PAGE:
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Single sign-on

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CONNECT ID (or more specifically the authorization server) has a notion of an end user being logged in with a given user agent (browser). The functionality is based on establishing a session between the authorization server and the browser by storing session data on the server and a session identifier in an HTTP cookie. The session facilitates so-called single sign-on (SSO) functionality, which means that the user does not need to supply credentials (authenticate) with the authorization server if a valid SSO session exists between the authorization server and the browser he uses. The SSO session might e.g. have been created earlier when the user authenticated for another client using the same browser.

Note that native apps need to use a browser that is sharing cookies between invocations to get benefit from the SSO functionality. Examples of such browsers are external browsers (the system browser) or embedded browsers like Safari View Controller on iOS or Chrome Custom Tabs on Android. If the app uses a simple WebView, SSO will not work.

Using the SSO session can be enabled per client, which means that clients that have not enabled SSO will not use any SSO session for authentication. Note that the SSO session for the authorization server is different from and unrelated to any potential mechanisms implemented by clients to manage sessions with the end user.

If the client has enabled SSO functionality, and wants to specify the maximum allowed time in seconds since the last time the end user actively authenticated, it may do so using the max_age query parameter for the /authorize endpoint. Since there is a small possibility that the max_age parameter was changed en route to the authorization server, the client should check the age of the authentication by validating the “auth_time” claim in the ID token.

If the client needs to check for existing authentication (SSO session) and/or consent, it may set the value “none” for the prompt parameter in the request to the /authorize endpoint. If no user interaction (prompt) is necessary, an authorization code will be delivered to the client callback redirect URI, otherwise an error will be delivered.

“Remember me”/“stay logged in” functionality

Clients can opt in to having a “remember me”/“stay logged in” option for their users on login. Enabling this option will result in a “remember me”/“stay logged in” checkbox to appear in the end user login dialog. When this option is enabled for a client and the user has chosen not to have their login remembered, their SSO session will expire when their browser window is closed.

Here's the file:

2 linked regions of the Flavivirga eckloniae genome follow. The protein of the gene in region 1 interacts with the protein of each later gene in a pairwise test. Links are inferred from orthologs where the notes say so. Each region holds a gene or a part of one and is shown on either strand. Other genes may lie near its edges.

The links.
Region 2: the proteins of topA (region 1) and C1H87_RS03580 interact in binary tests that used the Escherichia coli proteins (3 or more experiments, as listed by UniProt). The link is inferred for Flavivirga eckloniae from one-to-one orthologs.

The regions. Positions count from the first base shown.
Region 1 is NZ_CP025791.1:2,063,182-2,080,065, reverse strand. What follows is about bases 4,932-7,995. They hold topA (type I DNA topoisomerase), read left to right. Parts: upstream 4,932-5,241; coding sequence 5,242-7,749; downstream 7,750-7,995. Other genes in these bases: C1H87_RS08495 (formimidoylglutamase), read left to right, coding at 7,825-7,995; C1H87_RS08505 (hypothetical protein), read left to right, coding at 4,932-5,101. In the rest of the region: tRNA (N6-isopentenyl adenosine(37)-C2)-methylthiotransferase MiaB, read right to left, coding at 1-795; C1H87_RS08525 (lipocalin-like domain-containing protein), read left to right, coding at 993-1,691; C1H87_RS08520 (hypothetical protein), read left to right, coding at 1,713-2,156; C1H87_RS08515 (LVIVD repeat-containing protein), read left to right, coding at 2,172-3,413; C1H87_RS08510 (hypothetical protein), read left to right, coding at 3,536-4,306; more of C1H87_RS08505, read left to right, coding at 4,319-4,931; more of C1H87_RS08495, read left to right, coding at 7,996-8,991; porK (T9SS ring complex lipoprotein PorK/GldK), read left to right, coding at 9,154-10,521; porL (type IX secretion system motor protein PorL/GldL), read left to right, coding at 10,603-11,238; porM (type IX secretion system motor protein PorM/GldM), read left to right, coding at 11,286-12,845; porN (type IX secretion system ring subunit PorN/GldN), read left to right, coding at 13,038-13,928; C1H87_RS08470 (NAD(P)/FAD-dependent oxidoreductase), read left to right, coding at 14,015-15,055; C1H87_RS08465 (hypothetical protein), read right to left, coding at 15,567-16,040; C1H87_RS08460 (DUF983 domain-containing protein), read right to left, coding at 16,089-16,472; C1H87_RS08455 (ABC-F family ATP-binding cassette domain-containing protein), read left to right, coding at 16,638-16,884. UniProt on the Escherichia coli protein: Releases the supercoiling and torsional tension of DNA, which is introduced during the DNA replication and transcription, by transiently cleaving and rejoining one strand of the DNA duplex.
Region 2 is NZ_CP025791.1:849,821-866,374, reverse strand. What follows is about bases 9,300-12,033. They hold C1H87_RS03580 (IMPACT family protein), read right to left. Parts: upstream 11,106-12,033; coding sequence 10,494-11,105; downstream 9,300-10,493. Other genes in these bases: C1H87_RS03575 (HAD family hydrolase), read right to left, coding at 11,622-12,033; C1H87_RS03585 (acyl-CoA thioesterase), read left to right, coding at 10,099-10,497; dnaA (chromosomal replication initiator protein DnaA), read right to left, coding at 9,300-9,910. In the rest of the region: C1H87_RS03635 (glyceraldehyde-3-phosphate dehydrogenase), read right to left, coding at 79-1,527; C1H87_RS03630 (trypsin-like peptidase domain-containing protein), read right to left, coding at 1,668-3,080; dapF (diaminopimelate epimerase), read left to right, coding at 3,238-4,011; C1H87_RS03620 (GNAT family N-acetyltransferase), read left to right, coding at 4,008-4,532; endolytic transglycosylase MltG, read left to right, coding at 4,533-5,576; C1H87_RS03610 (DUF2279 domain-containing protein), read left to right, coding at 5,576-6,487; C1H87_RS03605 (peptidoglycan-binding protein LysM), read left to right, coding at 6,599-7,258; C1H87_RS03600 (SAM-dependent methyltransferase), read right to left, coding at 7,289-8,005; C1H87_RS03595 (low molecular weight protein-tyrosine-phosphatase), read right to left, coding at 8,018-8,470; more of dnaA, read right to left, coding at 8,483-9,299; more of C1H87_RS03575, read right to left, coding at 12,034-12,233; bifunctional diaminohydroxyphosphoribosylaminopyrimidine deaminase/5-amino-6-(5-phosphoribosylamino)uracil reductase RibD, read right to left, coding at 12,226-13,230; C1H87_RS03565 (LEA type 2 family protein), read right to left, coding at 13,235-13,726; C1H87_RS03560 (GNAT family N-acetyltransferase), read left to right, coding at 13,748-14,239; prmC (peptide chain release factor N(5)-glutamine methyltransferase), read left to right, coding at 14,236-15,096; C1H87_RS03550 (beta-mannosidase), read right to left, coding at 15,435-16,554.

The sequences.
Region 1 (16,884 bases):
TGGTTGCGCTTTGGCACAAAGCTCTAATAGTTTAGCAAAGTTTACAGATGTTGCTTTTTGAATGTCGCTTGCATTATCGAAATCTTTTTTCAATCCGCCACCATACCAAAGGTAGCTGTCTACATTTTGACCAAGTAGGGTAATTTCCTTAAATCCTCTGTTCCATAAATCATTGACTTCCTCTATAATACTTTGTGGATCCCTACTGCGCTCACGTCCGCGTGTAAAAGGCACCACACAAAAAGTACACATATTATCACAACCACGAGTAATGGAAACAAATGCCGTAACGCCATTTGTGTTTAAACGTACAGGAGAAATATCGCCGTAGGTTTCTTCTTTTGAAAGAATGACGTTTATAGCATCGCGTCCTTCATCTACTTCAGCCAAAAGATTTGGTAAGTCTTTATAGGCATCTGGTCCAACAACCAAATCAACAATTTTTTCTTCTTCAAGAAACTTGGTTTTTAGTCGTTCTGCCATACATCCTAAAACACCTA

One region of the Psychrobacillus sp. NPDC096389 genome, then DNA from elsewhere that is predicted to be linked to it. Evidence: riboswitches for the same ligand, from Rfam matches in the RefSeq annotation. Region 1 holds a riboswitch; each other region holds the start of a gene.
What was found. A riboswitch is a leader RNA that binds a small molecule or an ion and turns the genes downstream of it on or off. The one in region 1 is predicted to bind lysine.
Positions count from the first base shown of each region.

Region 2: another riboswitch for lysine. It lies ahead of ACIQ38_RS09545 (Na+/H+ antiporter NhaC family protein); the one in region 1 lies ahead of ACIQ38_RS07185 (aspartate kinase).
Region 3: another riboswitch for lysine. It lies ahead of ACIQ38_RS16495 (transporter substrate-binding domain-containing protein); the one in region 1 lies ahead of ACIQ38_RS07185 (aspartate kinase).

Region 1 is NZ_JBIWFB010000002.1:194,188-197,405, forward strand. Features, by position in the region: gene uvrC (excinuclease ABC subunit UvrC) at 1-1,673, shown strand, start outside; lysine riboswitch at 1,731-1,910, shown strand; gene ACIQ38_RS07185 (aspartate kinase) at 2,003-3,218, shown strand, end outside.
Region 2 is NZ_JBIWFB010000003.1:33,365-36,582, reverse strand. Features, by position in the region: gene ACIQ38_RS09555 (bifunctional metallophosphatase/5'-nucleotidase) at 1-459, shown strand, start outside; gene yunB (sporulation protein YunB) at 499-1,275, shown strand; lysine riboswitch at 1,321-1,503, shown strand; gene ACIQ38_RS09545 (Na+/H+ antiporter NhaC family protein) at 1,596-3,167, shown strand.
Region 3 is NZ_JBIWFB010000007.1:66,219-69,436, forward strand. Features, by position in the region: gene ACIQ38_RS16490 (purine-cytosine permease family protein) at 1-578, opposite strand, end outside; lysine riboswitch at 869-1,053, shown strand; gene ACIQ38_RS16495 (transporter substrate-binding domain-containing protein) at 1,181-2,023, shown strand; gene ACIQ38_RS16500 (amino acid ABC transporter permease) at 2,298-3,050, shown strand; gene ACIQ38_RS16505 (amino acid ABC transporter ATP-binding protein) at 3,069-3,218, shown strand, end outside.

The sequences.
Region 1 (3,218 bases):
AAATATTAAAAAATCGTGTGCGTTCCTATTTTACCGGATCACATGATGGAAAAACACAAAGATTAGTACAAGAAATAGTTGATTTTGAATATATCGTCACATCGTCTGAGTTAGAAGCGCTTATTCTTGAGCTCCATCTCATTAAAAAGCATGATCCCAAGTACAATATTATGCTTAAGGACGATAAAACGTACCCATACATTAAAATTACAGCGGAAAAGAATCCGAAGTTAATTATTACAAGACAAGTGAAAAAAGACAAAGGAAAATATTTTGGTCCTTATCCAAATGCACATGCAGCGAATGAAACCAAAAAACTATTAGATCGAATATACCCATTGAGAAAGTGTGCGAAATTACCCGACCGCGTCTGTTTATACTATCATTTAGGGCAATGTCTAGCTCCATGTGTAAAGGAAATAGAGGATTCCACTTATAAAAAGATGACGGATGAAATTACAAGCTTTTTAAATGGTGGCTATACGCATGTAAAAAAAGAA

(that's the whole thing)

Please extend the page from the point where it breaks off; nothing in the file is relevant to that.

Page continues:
This is useful for clients with sensitive functionality that want the end user to be able to limit the duration of sessions created, e.g. when accessing the client on a public computer. The public computer case is only relevant for web applications, so we do only allow the “remember me”/“stay logged in” functionality to be enabled for web applications. For web applications that want to get SSO with Levels of Assurance (LoAs) higher than LoA 1, having the “remember me”/“stay logged in” option enabled is a requirement. Note that in case a public computer is used and the user fails to uncheck the “remember me”/“stay logged in” checkbox at login, they will still have a chance to expire/invalidate the SSO session by accessing the logout functionality provided by the client, see the next section.

Clients that choose to enable this functionality are expected to ensure that no cookies nor sessions held towards the user on the client side last longer than the browser session if the user chooses not to be remembered. This choice is propagated to the clients through a custom claim named “td_sls” in the ID token.

The “td_sls” claim is an abbreviation of “Telenor Digital: Short-lived session”. If this claim exists in the ID token and has the value “true”, the user has chosen to be remembered only for this browser session. When this is the case, any cookies set by the client to the user agent should not have an “expires” attribute. If cookies are not used to maintain the session between a user and the client, the client is expected to implement a fitting equivalent mechanism that expires the session when the user can be considered to have exited the service.


There are two different kinds of logout in CONNECT ID. The user may either log out from a service, or from a service and CONNECT ID. The latter option is useful if the client has SSO enabled, as users that have only logged out from the service might be automatically logged in afterwards because they are still logged in to CONNECT.

Logging out an end user from the service is a matter of deleting the access and refresh tokens stored locally on the client. The client should make sure that the access and refresh tokens cannot be used by anyone after logout as well. Therefore, tokens should be revoked as well via the /revoke endpoint.

Clients that have enabled the SSO functionality, and want to log the user out of CONNECT ID as well, should redirect the user to the /logout endpoint. Alternatively, the client may perform an HTTP POST to the same endpoint with a valid access token. The former approach is most suitable for web applications accessed via a browser, while the latter is most suitable for native applications. Note that after the logout is completed, some or all of the access tokens and refresh tokens the client has received on behalf of this user may be unusable.

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